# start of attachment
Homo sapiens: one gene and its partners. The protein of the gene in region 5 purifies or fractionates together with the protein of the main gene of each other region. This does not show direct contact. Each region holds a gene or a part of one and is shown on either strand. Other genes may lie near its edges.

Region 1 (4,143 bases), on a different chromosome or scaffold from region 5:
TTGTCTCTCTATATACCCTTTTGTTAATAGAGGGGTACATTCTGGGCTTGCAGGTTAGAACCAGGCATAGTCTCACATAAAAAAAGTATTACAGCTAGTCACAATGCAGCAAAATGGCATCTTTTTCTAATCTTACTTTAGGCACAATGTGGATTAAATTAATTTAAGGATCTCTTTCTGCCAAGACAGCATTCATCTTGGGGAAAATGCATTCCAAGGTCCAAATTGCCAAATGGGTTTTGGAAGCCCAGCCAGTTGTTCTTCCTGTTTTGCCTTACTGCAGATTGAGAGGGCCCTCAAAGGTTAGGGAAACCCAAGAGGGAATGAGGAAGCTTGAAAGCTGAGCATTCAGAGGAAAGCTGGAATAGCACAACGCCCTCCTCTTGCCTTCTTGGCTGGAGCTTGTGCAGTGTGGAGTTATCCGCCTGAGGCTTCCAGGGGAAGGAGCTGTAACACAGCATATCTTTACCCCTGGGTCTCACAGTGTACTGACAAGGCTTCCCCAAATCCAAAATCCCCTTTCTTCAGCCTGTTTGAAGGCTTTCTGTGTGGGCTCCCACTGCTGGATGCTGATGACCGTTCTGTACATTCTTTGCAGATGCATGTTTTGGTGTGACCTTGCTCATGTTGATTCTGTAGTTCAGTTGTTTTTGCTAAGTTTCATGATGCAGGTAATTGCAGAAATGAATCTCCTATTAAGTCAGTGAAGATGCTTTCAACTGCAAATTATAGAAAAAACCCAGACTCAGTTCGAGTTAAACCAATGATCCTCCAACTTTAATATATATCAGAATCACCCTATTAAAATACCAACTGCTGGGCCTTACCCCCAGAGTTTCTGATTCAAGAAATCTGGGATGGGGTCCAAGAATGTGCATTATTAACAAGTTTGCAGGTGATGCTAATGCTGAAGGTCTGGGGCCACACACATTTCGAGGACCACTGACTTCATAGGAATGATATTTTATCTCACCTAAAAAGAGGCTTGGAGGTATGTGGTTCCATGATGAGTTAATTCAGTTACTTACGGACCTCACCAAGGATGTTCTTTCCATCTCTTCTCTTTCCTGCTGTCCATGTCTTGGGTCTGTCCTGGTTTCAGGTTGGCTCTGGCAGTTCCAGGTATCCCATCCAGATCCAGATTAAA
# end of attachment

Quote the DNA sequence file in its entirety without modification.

Homo sapiens: one gene and its partners. The protein of the gene in region 5 purifies or fractionates together with the protein of the main gene of each other region. This does not show direct contact. Each region holds a gene or a part of one and is shown on either strand. Other genes may lie near its edges.

Region 1 (4,143 bases), on a different chromosome or scaffold from region 5:
TTGTCTCTCTATATACCCTTTTGTTAATAGAGGGGTACATTCTGGGCTTGCAGGTTAGAACCAGGCATAGTCTCACATAAAAAAAGTATTACAGCTAGTCACAATGCAGCAAAATGGCATCTTTTTCTAATCTTACTTTAGGCACAATGTGGATTAAATTAATTTAAGGATCTCTTTCTGCCAAGACAGCATTCATCTTGGGGAAAATGCATTCCAAGGTCCAAATTGCCAAATGGGTTTTGGAAGCCCAGCCAGTTGTTCTTCCTGTTTTGCCTTACTGCAGATTGAGAGGGCCCTCAAAGGTTAGGGAAACCCAAGAGGGAATGAGGAAGCTTGAAAGCTGAGCATTCAGAGGAAAGCTGGAATAGCACAACGCCCTCCTCTTGCCTTCTTGGCTGGAGCTTGTGCAGTGTGGAGTTATCCGCCTGAGGCTTCCAGGGGAAGGAGCTGTAACACAGCATATCTTTACCCCTGGGTCTCACAGTGTACTGACAAGGCTTCCCCAAATCCAAAATCCCCTTTCTTCAGCCTGTTTGAAGGCTTTCTGTGTGGGCTCCCACTGCTGGATGCTGATGACCGTTCTGTACATTCTTTGCAGATGCATGTTTTGGTGTGACCTTGCTCATGTTGATTCTGTAGTTCAGTTGTTTTTGCTAAGTTTCATGATGCAGGTAATTGCAGAAATGAATCTCCTATTAAGTCAGTGAAGATGCTTTCAACTGCAAATTATAGAAAAAACCCAGACTCAGTTCGAGTTAAACCAATGATCCTCCAACTTTAATATATATCAGAATCACCCTATTAAAATACCAACTGCTGGGCCTTACCCCCAGAGTTTCTGATTCAAGAAATCTGGGATGGGGTCCAAGAATGTGCATTATTAACAAGTTTGCAGGTGATGCTAATGCTGAAGGTCTGGGGCCACACACATTTCGAGGACCACTGACTTCATAGGAATGATATTTTATCTCACCTAAAAAGAGGCTTGGAGGTATGTGGTTCCATGATGAGTTAATTCAGTTACTTACGGACCTCACCAAGGATGTTCTTTCCATCTCTTCTCTTTCCTGCTGTCCATGTCTTGGGTCTGTCCTGGTTTCAGGTTGGCTCTGGCAGTTCCAGGTATCCCATCCAGATCCAGATTAAA